How to stabilize turquoise at home w/o equipment

Here is a magic formula to harden porous stones and wood or let your imagination run wild with this. If you like cutting and polishing stones but sometimes the material is too soft or fractured to work, or you like exotic woods but some are too soft, try this no special equipment process.
you need: Acetone, two part devcon 5 minute clear epoxy ( the kind in the double syringe), quart glass jar with a good lid, a disposable stirring stick and Time!

  1. In open ventilation, place roughly one pint of acetone in a jar.
  2. Squirt the epoxy directly into the acetone without mixing the two first. stir with a disposable stick, the epoxy will dissolve in the acetone and disappear.
  3. Now submerge your item in the mixture. If you need more solution you can make more. If you only need a little more you can add a little more acetone. Plan well !
  4. let your item soak for 4-5 days checking daily–if the epoxy solution begins to look cloudy or waxy remove your item. But don’t wait till then-4-5 days should do.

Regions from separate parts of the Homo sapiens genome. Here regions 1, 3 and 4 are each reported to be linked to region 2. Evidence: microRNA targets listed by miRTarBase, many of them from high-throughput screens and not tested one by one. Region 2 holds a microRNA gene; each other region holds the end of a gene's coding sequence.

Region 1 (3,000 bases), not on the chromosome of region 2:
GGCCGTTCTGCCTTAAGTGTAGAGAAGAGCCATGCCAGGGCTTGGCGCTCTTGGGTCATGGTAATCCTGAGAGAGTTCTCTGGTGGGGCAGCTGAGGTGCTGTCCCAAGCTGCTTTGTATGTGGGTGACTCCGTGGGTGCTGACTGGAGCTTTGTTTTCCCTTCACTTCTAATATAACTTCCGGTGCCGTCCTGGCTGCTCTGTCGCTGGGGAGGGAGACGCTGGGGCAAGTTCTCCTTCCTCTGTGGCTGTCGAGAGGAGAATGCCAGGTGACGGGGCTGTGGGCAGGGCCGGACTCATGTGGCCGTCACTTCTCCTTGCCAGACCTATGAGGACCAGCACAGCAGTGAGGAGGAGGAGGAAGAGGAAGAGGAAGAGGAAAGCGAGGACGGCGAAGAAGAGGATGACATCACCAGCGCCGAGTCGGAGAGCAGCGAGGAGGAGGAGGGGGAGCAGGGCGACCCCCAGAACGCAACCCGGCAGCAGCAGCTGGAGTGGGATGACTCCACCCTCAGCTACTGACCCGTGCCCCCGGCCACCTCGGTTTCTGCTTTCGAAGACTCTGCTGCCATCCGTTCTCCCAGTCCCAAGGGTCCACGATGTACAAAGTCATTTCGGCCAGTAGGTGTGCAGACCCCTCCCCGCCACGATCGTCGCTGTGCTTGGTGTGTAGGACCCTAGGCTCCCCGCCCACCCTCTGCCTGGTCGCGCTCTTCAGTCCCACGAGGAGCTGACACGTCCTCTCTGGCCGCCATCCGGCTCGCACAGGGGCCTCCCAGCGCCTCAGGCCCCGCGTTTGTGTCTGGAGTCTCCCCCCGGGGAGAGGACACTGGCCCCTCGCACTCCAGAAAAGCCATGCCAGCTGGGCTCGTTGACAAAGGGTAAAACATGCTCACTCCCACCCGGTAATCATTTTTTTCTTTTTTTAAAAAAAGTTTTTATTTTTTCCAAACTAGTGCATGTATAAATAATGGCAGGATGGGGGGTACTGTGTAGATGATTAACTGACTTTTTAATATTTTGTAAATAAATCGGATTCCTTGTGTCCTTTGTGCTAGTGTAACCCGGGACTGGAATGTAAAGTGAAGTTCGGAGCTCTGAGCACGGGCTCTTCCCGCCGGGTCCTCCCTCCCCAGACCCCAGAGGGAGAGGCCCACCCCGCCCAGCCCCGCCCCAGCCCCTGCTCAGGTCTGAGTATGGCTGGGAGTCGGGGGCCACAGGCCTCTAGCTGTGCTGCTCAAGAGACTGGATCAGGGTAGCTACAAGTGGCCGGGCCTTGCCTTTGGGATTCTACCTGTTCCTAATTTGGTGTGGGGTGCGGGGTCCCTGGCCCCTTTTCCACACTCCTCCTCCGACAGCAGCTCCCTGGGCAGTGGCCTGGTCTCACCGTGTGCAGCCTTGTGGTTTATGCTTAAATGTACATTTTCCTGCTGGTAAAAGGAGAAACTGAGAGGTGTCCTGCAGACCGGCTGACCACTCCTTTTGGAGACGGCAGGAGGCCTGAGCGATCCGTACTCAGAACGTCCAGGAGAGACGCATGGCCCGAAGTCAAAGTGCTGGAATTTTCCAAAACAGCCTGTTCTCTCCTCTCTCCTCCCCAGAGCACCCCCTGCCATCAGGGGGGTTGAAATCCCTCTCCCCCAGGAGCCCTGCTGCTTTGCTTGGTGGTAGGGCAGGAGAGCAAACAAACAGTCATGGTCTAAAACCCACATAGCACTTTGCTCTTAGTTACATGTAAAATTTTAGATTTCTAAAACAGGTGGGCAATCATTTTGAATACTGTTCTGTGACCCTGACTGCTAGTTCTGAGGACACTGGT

5. Remove your item and allow it to drip dry and not sit in a puddle of solution.
    6 Drying should be complete in a week.
    NOTE the solution is not shelf stable and will start to harden in about a week. So throw it out.

So what happened - this could be explained in about a page and a half of chemical equations but it’s simpler to say the epoxy normally mixes and creates a chemical reaction to harden to plastic. The acetone dilutes the epoxy and delays the reaction giving the solution time and a “vehicle” ( liquid that carries the chemicals) to enter the rock or item. Now when you take the item out of the solution the acetone evaporates rapidly allowing the two parts of the epoxy to find each other inside of your rock and bond together filling the voids in the rock while also gluing the fissures and pores together. After a week the bonding is complete and the acetone is gone.
This I have done many times over the last 20 years and I find it works great for Chalk turquoise creating a turquoise that is stable for cutting and polishes great! Have fun with this, Kyle